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Brigham and Women’s tops consumer hospital ranking poll by NRC Health

Published at healthcaredive.com


Patient loyalty is a driver of hospital intake, with research showing patients are five times more likely to choose a practice if they had a positive experience compared with traditional brand promotion. Provider executives strive to retain existing patients to guarantee volume, especially as the COVID-19 pandemic drives uncertainty in the industry and opens the door to new delivery methods outside the hospital, like telehealth.

To make the rankings, hospitals had to receive at least 150 top-of-mind mentions from consumers and have high scores on seven measures of loyalty: access, brand score, engagement, need, motivation, experience and Net Promoter Score, a common metric of consumer satisfaction.

The 100 organizations on the list beat out more than 500 other facilities for their spot, NRC Health said. Illinois had the most facilities in the top 100, with 10 hospitals, followed by California with nine and Florida with seven.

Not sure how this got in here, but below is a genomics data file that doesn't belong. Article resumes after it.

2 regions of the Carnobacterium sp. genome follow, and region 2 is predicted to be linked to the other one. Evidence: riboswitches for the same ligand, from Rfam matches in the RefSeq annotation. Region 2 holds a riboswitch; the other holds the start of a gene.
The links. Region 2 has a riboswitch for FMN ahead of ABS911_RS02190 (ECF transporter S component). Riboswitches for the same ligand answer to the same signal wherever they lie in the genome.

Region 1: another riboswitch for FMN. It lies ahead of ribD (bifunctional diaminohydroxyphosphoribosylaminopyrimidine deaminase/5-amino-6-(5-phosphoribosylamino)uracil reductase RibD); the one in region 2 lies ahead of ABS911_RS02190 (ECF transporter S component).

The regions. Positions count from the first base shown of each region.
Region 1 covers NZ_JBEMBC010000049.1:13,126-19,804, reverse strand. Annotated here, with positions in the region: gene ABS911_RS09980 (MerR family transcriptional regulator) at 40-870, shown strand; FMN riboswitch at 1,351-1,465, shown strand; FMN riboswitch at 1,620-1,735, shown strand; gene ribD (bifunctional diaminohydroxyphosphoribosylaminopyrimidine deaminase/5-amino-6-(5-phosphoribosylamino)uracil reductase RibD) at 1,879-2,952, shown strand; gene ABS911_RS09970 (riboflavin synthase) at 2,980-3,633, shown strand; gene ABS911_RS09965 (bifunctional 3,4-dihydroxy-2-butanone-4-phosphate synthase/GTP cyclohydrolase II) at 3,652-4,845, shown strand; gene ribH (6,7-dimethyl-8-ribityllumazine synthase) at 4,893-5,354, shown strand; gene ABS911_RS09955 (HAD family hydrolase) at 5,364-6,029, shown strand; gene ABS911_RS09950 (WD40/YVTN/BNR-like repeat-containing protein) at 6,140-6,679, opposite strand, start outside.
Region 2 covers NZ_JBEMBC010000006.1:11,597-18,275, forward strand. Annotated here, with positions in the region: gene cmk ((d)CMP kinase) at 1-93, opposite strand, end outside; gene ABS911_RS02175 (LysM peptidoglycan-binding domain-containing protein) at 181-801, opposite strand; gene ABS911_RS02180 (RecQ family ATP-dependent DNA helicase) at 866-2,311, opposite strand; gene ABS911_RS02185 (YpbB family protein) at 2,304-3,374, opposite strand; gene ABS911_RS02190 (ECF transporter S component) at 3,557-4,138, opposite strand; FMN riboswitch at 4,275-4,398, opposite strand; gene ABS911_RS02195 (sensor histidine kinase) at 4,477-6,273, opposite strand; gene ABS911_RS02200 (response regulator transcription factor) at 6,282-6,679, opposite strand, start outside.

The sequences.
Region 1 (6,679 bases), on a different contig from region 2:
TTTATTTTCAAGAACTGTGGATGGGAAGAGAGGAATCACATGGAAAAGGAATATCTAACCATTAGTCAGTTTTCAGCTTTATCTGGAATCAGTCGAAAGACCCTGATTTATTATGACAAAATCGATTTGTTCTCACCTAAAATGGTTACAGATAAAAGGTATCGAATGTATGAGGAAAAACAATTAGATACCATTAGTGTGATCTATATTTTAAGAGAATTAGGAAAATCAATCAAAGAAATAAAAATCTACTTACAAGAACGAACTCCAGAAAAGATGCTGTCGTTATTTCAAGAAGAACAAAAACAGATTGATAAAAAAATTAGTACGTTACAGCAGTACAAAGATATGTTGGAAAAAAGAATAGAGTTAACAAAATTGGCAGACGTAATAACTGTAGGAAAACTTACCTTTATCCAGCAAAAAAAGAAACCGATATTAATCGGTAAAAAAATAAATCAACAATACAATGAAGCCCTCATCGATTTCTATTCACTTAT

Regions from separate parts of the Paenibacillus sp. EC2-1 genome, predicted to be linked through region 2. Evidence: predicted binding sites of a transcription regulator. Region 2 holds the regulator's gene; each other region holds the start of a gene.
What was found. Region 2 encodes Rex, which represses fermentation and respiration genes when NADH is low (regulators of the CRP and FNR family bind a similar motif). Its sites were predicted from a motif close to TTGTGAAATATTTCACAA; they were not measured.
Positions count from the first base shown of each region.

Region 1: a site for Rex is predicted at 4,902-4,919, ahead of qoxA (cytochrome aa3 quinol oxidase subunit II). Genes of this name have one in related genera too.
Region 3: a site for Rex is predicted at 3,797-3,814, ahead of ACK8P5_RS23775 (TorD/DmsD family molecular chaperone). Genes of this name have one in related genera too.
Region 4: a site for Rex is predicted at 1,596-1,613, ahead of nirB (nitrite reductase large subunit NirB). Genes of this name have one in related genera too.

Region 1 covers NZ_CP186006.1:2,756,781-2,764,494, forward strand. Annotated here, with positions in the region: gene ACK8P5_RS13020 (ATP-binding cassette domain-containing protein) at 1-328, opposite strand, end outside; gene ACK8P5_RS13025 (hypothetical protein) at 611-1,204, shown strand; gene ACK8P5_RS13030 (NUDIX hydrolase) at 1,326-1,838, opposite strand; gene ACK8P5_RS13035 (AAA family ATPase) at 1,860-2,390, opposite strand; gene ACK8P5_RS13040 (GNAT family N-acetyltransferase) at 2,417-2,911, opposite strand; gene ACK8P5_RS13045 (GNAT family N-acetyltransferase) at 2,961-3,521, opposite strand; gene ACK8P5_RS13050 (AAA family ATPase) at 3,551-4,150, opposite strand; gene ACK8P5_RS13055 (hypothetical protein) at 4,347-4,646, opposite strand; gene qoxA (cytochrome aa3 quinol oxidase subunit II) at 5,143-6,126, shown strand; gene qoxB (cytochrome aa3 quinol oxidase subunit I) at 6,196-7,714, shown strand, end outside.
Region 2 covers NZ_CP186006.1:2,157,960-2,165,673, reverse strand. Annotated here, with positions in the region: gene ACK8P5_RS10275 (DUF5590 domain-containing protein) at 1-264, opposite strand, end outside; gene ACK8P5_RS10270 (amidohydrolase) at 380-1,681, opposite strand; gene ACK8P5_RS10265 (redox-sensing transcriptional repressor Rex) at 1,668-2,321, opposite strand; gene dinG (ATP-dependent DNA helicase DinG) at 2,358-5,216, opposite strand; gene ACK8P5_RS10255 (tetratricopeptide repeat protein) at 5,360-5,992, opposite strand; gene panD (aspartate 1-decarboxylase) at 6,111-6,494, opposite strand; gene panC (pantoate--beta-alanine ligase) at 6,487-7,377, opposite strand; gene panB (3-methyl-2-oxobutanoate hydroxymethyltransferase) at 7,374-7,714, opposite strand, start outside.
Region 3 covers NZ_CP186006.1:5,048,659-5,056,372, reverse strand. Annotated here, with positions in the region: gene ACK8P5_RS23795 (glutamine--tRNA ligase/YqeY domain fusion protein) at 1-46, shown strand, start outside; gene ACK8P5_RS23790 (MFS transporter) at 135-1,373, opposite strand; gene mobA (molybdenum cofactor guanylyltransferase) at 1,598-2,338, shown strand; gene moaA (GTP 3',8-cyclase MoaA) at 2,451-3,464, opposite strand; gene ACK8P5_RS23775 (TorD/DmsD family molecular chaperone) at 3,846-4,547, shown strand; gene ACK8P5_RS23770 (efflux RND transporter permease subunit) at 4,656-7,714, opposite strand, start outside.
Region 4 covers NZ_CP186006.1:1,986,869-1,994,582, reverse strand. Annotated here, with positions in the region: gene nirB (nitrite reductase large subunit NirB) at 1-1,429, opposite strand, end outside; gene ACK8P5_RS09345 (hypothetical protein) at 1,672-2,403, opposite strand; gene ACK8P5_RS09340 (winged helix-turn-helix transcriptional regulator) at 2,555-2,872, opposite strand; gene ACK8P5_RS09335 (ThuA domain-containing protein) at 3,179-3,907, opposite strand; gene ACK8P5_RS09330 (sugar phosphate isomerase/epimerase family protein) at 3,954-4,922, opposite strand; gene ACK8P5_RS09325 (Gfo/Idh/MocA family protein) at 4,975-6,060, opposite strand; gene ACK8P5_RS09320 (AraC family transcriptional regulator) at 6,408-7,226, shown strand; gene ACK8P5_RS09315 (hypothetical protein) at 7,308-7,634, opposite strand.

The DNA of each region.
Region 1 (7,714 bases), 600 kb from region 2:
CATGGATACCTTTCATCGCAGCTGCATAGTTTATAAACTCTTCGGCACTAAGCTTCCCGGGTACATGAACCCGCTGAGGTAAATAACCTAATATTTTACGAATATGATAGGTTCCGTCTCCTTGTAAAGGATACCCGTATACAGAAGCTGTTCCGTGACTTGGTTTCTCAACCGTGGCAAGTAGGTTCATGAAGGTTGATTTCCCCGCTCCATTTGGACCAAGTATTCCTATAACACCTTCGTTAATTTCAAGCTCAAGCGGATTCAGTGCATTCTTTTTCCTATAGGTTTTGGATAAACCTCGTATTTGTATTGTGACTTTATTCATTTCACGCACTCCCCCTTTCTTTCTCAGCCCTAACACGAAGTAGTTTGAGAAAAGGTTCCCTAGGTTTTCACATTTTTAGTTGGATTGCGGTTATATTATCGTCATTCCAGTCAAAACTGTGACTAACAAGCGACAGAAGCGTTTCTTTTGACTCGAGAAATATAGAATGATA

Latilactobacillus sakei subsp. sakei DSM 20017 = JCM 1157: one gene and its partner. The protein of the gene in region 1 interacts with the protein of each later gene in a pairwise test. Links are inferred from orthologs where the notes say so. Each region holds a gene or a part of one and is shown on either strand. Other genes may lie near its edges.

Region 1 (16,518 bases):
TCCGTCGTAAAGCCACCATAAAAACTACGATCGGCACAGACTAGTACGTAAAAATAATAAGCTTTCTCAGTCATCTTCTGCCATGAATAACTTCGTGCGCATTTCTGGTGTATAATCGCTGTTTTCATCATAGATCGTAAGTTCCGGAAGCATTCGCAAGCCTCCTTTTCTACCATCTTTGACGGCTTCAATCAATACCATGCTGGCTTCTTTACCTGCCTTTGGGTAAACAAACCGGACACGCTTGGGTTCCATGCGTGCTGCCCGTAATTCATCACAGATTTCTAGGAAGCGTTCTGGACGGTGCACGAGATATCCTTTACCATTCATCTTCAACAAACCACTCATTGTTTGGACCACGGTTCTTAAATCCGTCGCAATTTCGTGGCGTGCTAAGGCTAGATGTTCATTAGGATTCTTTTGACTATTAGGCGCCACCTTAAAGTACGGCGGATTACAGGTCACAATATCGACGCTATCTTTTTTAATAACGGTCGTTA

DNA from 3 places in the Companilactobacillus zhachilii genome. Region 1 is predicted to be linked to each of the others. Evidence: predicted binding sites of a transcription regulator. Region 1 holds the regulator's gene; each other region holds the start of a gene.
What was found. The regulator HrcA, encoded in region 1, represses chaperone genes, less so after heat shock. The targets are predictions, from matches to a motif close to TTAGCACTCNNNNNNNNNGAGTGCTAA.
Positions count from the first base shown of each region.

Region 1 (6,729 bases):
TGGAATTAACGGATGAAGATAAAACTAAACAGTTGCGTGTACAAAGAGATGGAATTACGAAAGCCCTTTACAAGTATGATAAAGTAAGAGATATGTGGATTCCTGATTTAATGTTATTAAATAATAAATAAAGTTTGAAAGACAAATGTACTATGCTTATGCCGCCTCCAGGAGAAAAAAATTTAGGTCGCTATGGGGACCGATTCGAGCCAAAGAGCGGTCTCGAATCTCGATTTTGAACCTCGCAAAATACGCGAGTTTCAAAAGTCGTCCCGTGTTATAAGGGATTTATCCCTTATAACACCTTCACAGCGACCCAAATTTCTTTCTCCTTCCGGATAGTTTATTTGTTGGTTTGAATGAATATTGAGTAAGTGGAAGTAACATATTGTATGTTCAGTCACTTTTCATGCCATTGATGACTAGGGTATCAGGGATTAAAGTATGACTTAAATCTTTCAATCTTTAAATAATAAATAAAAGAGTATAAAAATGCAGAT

Hospitals compete fiercely for top spots in rankings conducted by CMS and private companies like U.S. News & World Report and Leapfrog. In the U.S. healthcare system, where the price and quality of healthcare services between different locations is difficult to ascertain, hospitals advertise such rankings as proof of their efficacy, hoping to draw consumers to their facility over another.

The rankings are controversial, with critics from academics and industry alike.

A 2019 report published in the New England Journal of Medicine found many such rating systems misclassify hospital performance, which could confuse potential patients. Additionally, rankings from different groups can differ drastically from one another based on methodology, and they often don’t include metrics like commitment to diversity and inclusivity. New ratings from think tank the Lown Institute published in July found many top-tier institutions did poorly on combating health inequities in their communities.